The term stochastic resonance was first used in the context of noise-enhanced signal processing in 1980 by Roberto Benzi, at the 1980 NATO International School of Climatology, as a name for the mechanism suggested to be behind the periodic behavior of the earth's ice ages ,17. The same idea was independently proposed in ,. Stochastic Resonance has been used—according to the ISI Web of Science database—in more than 2,300 publications—see Figure 1. About 20% of papers on SR also contain a reference in the title, abstract, or keywords to the words neuron or neural, which illustrates the significant interest in studying a positive role for randomness in neural function.
There are several epochs in which large increases in the frequency of SR papers occurred. The first of these is between 1989 and 1992, when the most significant events were the first papers examining SR in neural models ,,. The second epoch is between about 1993 and 1996, when the most significant events were the observation of SR in physiological experiments on neurons –, the popularization of array-enhanced SR , and of Aperiodic Stochastic Resonance (ASR) . Around 1997, a steady increase in SR papers occurred, as investigations of SR in neurons and ASR became widespread.
The word resonance in the term stochastic resonance was originally used because the signature feature of SR is that a plot of a performance measure—such as output signal-to-noise ratio (SNR)—against input noise “intensity” has a single maximum at a nonzero value. Such a plot, as shown in Figure 2, has a similar appearance to frequency-dependent systems that have a maximum SNR, or output response, for some resonant frequency. However, in the case of SR, the resonance is “noise-induced” rather than at a particular frequency.
For small and large noise, the performance metric (e.g., SNR, mutual information, Fisher information, correlation, discrimination index) is very small, while some intermediate nonzero noise level provides optimal performance.
Stochastic resonance has been the subject of many thorough technical reviews, some focussing on physical and mathematical descriptions of SR –, others on observations of SR in electronic systems and potential applications of SR , –, and a third group devoted to SR in biology , –. For detailed information on theoretical aspects of SR, the reader is referred to these articles. Descriptions of the topic for wider audiences have also appeared –.
Stochastic resonance has been widely observed throughout nature—it has been reported and quantified in such diverse systems as climate models , electronic circuits ,, differential equations ,, lasers ,, neural models ,, physiological neural populations – and networks , chemical reactions , ion channels , SQUIDs (superconducting quantum interference devices) , the behavior of feeding paddlefish –, ecological models , cell biology ,, financial models , psychophysics –, carbon-nanotube transistors ,, nanomechanical oscillators ,, organic semiconductor chemistry , and even social systems .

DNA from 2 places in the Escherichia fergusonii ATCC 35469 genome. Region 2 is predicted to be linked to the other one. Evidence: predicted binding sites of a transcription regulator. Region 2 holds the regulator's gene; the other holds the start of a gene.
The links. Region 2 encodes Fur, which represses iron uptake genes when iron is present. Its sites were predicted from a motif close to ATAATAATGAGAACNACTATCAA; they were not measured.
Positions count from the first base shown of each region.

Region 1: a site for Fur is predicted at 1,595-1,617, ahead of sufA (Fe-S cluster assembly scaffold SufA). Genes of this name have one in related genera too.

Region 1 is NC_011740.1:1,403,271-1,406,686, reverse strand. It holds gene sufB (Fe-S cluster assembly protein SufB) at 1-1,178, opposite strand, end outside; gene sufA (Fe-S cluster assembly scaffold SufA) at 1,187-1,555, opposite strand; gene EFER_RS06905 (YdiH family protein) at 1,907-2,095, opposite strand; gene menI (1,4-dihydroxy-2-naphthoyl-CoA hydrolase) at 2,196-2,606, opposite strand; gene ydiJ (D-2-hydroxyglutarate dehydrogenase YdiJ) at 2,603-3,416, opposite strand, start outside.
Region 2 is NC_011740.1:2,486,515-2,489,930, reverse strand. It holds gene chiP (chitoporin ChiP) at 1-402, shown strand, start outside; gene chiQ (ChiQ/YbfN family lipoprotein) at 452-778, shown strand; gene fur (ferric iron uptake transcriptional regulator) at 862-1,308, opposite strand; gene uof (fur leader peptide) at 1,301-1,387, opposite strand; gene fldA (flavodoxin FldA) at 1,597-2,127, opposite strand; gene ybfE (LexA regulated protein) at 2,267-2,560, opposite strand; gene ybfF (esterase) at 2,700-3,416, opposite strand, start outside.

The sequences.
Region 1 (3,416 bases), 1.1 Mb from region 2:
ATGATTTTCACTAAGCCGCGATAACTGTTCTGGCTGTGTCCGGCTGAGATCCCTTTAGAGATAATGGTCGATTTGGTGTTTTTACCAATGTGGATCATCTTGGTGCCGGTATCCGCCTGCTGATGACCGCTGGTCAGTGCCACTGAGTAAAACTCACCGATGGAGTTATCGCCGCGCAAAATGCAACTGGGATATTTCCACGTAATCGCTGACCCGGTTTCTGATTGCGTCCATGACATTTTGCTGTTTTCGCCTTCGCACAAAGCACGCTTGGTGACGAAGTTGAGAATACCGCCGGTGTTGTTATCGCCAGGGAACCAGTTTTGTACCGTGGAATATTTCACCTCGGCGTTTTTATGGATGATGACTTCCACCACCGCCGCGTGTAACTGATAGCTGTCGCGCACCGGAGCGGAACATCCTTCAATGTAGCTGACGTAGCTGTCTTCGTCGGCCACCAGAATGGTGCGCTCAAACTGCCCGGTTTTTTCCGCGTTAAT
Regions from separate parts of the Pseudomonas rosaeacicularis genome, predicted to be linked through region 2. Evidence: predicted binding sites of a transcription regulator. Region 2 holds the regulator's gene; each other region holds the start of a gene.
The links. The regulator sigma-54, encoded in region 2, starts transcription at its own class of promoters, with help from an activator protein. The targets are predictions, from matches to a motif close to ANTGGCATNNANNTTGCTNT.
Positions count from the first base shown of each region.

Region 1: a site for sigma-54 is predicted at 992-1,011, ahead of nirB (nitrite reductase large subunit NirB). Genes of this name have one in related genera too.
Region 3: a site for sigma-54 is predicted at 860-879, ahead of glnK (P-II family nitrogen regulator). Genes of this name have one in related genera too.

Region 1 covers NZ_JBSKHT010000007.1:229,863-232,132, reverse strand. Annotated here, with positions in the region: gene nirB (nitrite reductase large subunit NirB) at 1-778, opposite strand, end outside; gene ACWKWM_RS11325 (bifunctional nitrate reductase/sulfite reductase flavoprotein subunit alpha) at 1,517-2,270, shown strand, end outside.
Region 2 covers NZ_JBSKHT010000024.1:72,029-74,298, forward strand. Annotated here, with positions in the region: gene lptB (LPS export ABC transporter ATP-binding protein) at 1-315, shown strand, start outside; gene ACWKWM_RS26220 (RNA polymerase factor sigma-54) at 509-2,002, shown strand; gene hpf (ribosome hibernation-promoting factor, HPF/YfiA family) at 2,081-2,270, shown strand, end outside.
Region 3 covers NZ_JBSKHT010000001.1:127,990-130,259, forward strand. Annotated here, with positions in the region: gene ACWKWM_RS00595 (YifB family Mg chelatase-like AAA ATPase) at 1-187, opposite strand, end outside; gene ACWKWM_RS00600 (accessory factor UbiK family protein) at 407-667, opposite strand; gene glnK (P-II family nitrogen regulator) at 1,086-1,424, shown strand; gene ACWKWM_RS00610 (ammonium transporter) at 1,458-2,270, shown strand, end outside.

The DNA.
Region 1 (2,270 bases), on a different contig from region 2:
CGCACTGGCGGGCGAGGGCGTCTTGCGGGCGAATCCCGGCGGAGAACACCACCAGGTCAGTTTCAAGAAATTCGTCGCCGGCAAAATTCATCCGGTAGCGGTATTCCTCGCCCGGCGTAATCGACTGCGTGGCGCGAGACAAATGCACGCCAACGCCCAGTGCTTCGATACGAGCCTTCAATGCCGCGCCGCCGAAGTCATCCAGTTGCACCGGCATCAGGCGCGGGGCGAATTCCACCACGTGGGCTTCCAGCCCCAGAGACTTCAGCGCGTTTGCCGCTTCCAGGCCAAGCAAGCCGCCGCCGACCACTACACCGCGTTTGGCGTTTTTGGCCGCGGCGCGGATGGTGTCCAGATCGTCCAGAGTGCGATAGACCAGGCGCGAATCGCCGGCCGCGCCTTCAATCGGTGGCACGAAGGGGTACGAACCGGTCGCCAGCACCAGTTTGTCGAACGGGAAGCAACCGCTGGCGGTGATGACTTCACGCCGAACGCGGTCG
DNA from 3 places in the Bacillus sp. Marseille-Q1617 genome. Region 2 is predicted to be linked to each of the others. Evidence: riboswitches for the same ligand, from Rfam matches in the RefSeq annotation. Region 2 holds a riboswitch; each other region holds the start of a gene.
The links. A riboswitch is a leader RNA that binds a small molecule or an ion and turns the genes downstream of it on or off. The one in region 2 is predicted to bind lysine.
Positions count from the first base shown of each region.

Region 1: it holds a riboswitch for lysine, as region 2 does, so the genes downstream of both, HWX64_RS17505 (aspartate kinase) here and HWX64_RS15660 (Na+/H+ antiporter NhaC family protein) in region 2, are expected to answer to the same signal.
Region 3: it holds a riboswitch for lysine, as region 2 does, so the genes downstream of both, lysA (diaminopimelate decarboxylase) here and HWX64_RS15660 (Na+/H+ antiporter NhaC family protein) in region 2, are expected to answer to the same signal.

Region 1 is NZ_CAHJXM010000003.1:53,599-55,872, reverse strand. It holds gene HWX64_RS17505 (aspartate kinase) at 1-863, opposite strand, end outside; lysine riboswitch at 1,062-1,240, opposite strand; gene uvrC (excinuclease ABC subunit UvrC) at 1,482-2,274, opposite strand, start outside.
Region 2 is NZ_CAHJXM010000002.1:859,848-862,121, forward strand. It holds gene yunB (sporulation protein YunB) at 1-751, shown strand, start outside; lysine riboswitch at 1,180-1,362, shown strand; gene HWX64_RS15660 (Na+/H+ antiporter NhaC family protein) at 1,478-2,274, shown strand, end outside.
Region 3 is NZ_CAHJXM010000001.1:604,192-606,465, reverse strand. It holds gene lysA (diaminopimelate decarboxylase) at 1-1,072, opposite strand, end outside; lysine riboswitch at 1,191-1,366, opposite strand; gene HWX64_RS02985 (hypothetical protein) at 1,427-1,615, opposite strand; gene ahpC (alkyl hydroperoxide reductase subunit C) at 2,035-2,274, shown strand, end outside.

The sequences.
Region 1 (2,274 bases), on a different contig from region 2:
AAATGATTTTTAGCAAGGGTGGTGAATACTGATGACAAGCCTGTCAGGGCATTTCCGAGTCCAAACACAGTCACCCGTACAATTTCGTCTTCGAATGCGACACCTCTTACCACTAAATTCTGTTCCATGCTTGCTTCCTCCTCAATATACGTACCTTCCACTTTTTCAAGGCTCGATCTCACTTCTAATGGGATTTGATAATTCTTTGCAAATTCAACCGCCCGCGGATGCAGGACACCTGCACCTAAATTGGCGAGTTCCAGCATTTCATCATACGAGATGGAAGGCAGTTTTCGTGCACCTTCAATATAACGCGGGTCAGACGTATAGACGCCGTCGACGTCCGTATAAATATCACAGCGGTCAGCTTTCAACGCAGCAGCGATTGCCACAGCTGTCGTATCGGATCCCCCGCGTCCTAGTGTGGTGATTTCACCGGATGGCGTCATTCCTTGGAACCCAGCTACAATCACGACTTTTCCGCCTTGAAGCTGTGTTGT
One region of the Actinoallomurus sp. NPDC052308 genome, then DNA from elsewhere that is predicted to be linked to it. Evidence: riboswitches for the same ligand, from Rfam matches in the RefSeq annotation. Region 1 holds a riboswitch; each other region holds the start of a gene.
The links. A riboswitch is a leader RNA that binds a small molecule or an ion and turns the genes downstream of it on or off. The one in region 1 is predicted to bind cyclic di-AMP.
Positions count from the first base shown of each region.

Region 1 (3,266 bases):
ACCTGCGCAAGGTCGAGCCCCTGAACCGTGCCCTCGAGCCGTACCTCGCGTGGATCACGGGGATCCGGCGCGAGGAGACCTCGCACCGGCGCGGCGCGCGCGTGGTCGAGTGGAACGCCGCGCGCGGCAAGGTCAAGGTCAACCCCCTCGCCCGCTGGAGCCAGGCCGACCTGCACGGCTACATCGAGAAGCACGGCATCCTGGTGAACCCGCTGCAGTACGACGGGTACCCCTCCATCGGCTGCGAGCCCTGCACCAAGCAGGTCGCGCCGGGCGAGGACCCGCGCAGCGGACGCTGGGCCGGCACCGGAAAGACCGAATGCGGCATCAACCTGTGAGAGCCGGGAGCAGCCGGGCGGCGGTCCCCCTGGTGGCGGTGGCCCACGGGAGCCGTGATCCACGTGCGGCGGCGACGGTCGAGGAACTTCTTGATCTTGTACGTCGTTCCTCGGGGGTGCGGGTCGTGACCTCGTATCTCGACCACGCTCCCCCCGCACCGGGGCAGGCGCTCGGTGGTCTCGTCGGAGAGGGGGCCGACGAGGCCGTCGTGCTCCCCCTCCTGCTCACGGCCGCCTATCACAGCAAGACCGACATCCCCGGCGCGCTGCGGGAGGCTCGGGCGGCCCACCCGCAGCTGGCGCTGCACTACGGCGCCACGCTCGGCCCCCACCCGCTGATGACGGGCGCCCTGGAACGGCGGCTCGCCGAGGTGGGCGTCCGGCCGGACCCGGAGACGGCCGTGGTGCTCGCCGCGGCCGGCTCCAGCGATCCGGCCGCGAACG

In its early years, SR was defined only in the very specific context of a bistable system acting on a combination of a periodic input signal and random noise. Its definition later evolved to broader contexts, enabling the explosion of interest in the late 1990s—see Figure 1. Interestingly, while SR has been observed in many other systems, its explanatory power for the periodicity of ice ages is still a subject of debate.
Questions Concerning Stochastic Resonance
There are a number of misconceptions and controversies about stochastic resonance that are apparent in the literature. The following list of questions encapsulates the main points of contention: (i) What is the definition of stochastic resonance?; (ii) Is stochastic resonance exploited by the nervous system and brain as part of the neural code?; (iii) Does stochastic resonance only occur if a signal's power is weak compared to the power of the noise in a system?; (iv) Can stochastic resonance lead to a signal-to-noise ratio gain, and is this consistent with information theory?; (v) Was stochastic resonance known about prior to the first use of the term “stochastic resonance” in 1980?; (vi) How is stochastic resonance different from a signal-processing technique called dithering?
Although question (ii) is quite clearly the most interesting scientific question, and seemingly the motivation behind much SR research, the literature reveals that the other questions in the above list have sometimes provided a diversion. The problem is that reaching a consensus on the answers to questions (ii)–(vi) really depends on an agreed-upon answer to question (i).
The broadest possible definition of stochastic resonance is that it occurs when randomness has a positive role in a signal-processing context. Given this definition, we believe that the answers to these questions are (ii) yes, although it is difficult to prove, the brain would almost certainly not function as it does if it operated completely deterministically; (iii) no, randomness can have a positive role even if it is only a small amount of randomness; (iv) yes, in the information-theoretic sense, random noise in a system's input signal can lead to a less-noisy output signal, provided that the system is nonlinear and suboptimal; (v) yes, randomness has been known to have a positive role in many circumstances for decades, if not centuries; and (vi) stochastic resonance occurs when dithering is used—dithering can be described as the exploitation of SR .